Russian retail market booms, so do problems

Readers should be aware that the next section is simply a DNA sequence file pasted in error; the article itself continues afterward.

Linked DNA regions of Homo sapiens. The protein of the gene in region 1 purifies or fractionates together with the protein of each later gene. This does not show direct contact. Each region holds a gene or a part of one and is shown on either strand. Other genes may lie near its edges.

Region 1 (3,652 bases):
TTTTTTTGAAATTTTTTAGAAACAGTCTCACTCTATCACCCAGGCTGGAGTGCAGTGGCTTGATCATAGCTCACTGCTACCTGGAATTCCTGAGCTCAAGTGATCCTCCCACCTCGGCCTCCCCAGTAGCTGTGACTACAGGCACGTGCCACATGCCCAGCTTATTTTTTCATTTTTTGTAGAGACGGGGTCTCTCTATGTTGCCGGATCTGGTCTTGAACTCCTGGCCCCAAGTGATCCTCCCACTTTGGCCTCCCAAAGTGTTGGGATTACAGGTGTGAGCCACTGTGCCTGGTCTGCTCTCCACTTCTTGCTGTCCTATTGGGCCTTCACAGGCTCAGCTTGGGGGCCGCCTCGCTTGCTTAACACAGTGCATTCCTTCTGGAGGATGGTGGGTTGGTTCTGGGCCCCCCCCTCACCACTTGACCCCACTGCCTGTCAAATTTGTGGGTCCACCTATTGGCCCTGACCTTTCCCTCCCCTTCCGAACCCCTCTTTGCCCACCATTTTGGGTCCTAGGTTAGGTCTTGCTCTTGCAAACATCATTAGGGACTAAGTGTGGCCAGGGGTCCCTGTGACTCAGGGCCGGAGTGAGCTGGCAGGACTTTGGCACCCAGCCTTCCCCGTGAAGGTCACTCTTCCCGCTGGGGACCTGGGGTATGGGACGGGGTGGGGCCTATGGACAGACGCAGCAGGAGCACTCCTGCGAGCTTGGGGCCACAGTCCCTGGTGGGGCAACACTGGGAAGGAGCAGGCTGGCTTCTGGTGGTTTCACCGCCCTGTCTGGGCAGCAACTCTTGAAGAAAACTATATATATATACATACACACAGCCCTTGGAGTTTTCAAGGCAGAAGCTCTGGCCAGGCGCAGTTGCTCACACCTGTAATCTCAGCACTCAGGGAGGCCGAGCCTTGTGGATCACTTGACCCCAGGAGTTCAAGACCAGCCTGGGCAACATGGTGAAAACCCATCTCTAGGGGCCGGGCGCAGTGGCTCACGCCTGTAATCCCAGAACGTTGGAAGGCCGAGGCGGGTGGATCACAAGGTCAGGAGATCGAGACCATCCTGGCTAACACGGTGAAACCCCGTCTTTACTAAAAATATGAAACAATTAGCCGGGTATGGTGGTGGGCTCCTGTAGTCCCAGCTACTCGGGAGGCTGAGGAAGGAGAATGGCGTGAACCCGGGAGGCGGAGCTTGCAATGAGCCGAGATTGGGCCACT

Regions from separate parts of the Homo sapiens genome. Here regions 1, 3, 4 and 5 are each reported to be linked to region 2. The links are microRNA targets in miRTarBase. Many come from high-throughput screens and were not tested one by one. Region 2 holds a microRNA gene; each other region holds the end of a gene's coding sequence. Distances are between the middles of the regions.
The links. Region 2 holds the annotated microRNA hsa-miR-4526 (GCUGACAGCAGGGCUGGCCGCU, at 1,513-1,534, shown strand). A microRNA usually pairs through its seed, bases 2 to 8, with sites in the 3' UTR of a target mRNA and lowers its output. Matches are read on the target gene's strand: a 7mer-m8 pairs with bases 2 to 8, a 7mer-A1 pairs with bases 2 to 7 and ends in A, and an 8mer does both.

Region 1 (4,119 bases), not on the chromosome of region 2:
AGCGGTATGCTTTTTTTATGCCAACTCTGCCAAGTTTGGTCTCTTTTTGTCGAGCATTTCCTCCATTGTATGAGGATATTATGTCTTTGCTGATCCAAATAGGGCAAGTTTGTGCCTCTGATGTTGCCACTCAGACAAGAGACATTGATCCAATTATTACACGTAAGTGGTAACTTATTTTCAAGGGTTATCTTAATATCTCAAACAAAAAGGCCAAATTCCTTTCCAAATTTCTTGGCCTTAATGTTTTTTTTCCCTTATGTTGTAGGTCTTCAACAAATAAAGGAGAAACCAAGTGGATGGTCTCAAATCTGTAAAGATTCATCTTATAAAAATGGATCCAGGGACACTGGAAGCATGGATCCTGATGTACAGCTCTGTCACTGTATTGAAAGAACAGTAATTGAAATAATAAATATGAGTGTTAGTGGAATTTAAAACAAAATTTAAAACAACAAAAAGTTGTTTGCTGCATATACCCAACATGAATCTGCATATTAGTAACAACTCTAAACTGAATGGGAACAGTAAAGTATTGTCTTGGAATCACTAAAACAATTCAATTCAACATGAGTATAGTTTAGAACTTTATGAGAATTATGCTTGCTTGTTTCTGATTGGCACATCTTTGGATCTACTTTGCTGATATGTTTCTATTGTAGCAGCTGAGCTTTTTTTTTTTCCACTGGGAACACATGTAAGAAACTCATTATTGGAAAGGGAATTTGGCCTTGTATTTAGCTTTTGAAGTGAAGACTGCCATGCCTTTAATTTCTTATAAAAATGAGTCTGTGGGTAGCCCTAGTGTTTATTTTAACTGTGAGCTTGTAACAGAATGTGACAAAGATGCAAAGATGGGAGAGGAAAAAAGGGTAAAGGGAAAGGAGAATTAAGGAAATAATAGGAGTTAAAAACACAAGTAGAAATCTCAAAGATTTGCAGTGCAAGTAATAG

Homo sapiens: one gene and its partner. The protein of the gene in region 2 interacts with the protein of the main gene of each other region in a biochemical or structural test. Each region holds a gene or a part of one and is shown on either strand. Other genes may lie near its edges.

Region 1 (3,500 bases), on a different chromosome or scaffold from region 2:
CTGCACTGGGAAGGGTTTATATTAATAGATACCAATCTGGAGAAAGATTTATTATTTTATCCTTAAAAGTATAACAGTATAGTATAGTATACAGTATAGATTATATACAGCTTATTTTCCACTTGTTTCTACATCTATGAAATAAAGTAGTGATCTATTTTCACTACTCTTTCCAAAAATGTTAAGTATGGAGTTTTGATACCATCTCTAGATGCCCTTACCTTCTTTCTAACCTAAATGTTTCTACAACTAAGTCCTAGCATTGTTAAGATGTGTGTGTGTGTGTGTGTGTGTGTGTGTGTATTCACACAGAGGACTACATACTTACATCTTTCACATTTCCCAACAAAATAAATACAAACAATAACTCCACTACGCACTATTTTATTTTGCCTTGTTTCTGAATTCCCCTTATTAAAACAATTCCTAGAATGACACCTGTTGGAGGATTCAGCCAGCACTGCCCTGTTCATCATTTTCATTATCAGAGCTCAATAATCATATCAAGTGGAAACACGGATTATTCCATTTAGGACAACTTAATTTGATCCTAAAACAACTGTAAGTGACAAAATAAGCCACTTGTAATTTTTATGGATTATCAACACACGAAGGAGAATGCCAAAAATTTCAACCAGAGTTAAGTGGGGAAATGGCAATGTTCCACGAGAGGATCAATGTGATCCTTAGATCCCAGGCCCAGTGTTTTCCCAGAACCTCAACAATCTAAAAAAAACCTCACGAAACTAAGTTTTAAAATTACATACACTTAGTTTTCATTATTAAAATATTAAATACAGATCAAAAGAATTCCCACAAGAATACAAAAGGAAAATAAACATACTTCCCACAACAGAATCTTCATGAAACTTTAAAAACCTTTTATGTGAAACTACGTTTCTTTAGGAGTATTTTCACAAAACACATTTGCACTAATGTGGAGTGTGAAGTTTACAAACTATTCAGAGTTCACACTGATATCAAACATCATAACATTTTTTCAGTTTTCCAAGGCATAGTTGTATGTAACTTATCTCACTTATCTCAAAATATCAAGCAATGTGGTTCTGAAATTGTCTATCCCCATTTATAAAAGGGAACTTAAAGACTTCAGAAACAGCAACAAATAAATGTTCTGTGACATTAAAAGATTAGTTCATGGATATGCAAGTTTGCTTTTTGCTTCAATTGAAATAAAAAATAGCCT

Russia's retail sector is booming. It's growing at a rate twice that of GDP and personal incomes. The number of shopping malls within Moscow itself continues to increase, but with rapid change, come associated problems.Over 80 malls have been built in Moscow over the past decade. Nevertheless, market watchers said that is not enough.“Now Moscow provides 127 square metres of retail space per 1,000 people. This is below the average of European capitals. Yet, the market is growing quickly, attracting both Russian and foreign investors. Western investment funds have stepped into the market and they are setting a trend,” pointed out Maksim Gasiev, Head of Retail Property Department, Colliers International.The Moscow retail market is the largest in Europe, reaching $ US 56 BLN last year alone.Although rental rates are among the highest in the world, space is limited, with less than 1% vacant. It means that retailers compete hard for space in a mall.In addition, Moscow prices often shock outsiders. That is why locals prefer corner stores and open markets as well as shopping trips abroad.The Moscow market also attracts big foreign retailers. However, in order to set up an outlet in Moscow, they must navigate through a maze of bureaucracy, in some cases buying off corrupt officials.So, most of them would rather do business through local partners, even though the retail culture is different.“A Russian company would rather sell one or two items with high price mark-ups than achieve profits through high sale volumes,” remarked Oleg Voitsekhovsky, the Managing Director of the Russian Council of Shopping Centres.By and large, despite the booming Russian economy, it seems people have not yet embraced shopping as a lifestyle and retailers still have their work cut out for them.